Drug Policies in a Changing Europe

CC Summer 1995: Drug Policies in a Changing Europe

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Europe has seen many interesting developments in drug policies on a variety
of political levels. The most active levels of government have been
municipal, as many European cities have joined inter-city organizations
like the European Cities on Drug Policy (ECDP). The ECDP is an organization
which was created in 1991 by European cities at the centre of the drug
trade that wanted to work together to develop new strategies in dealing
with the problems of illegal drugs.

The European Cities on Drug Policy held a meeting of their General Assembly
in Amsterdam on June 23. The meeting focussed on political discussions
about the current situations within the member cities. We will include more
information on the results of this meeting in our next issue.

Spanish Judges for Democracy

In Spain, a conference of “Judges for Democracy” proposed a revision of
drug laws and undoing repressive international conventions on narcotics and
psychotropic substances. The association recommended that “soft drugs” be
regulated like alcohol and tobacco, while “hard drugs” should be classified
as medication and therefore distributed in the same manner as any other.

This point of view was taken up more recently by the Director of Spain’s
National Drugs Plan, who proposed to the national parliament that a
decriminalization of cannabis should be considered, stating that “the great
hypocrisy in all this is that alcohol is the drug which does the most

Ecstasy in Berlin & Amsterdam

The cities of Berlin and Amsterdam have both seen an increase in the use of
dance party drugs such as “ecstasy”. Although Holland classified MDMA as a
“hard drug” in 1980, this was primarily through pressure from other
nations, and real criminalization remains limited. Amsterdam has
established regulations for rave events such as air-conditioning, cheap
soft drinks and chill-out rooms. Ravers get information about the effects
and safer use of ecstasy and other synthetic drugs when they buy their
ticket for the event, and pills can be sent by mail to a free testing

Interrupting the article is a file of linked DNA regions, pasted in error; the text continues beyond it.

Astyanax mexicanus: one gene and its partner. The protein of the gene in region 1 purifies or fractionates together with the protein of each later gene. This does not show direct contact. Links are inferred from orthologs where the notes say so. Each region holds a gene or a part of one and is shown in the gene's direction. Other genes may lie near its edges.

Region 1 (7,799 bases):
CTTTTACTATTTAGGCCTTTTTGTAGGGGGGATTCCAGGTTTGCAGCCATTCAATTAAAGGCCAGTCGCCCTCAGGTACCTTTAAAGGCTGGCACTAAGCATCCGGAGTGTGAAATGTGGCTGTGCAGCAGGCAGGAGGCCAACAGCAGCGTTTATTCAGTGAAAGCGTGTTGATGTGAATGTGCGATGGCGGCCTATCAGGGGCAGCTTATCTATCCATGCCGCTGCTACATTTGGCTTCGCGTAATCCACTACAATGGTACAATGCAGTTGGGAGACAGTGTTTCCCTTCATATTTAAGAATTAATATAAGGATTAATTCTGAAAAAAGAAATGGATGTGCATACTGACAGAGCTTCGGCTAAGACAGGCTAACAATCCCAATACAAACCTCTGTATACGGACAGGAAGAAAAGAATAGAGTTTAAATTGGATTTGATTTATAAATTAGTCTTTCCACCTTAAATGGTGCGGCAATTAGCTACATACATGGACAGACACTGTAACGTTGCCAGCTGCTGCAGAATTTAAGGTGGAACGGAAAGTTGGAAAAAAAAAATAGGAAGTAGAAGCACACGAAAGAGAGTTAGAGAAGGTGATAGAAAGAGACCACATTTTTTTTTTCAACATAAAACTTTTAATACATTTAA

centre for analysis. A service is also provided at rave events where little
parts of pills can be tested quickly to give consumers an idea if the pill
contains MDMA and other substances like amphetamines.

Berlin has not gone as far as Amsterdam in promoting a rational drug
policy, instead they have only established a program called Eve &
Rave. This program is aimed at educating young people about “excessive
party-going combined with taking synthetic and psychedelic drugs,” and to
provide “alternative perspectives to help them change their lifestyles,
step by step”.

Consumer Rooms in Frankfurt

Frankfurt has been the first German city to open a “Konsumraume” (consumer
room) where drug users are allowed to consume drugs under hygienic and
stress-free conditions. A maximum of eight persons can use the room at one
time, and two senior drug care workers are always present to assist in an
emergency. Clean needles and syringes are handed out at the door, along
with other necessary paraphernalia.

The room is open from 2pm to 9pm every day. Because it is not in an area
which is easy for most of the target group of users to reach, a bus runs
from the main station and the facility every day between 3:30pm and 9:30pm.

The number of clients has risen from ten persons a day in December 1994
when it opened, to about sixty persons a day now. In spite of the
decentralized location, the clients seem accepting of the clean space where
mirrors, tables, and sufficient lighting are provided. Criticisms include
the short hours the facility is open and the commute, as well as the fact
that methadone patients are not allowed on the program.

A second Konsumraume was opened in February, closer to the Main
Station. They have only reported a similar experience to the first, with a
promise for more detailed information in the immediate future.

Coca Conference

Frankfurt was also home to a meeting called “Coca is no Cocaine” on March
16. The meeting was between experts and guests from Peru and Bolivia and
was organized by various agencies, including the Observatoire Geopolitique
des Drogues and the European Cities on Drug Policy. The meeting was about
the “decriminalization and integral development of coca”.

According to the UN Convention of 1961, not only cocaine, but even the coca
leaf is a forbidden substance. This fact provides the justification for a
“War on Drugs” waged against the poorest regions of the Earth, where the
people are highly dependent on growing coca despite the illegality and
constant prosecution. The meeting initiated an unbiased debate, and
discussed the possibilities of legally grown coca for teas, medical uses,
and cosmetics.


The information in this column was adapted from the newsletter of the
European Cities on Drug Policy.

Their address is: ECDP Coordination Bureau
Niddastrasse 64
D-60329 Frankfurt am Main, Germany.
tel: 49-69-23-31-90
fax: 49-69-23-94-78
email: [email protected]

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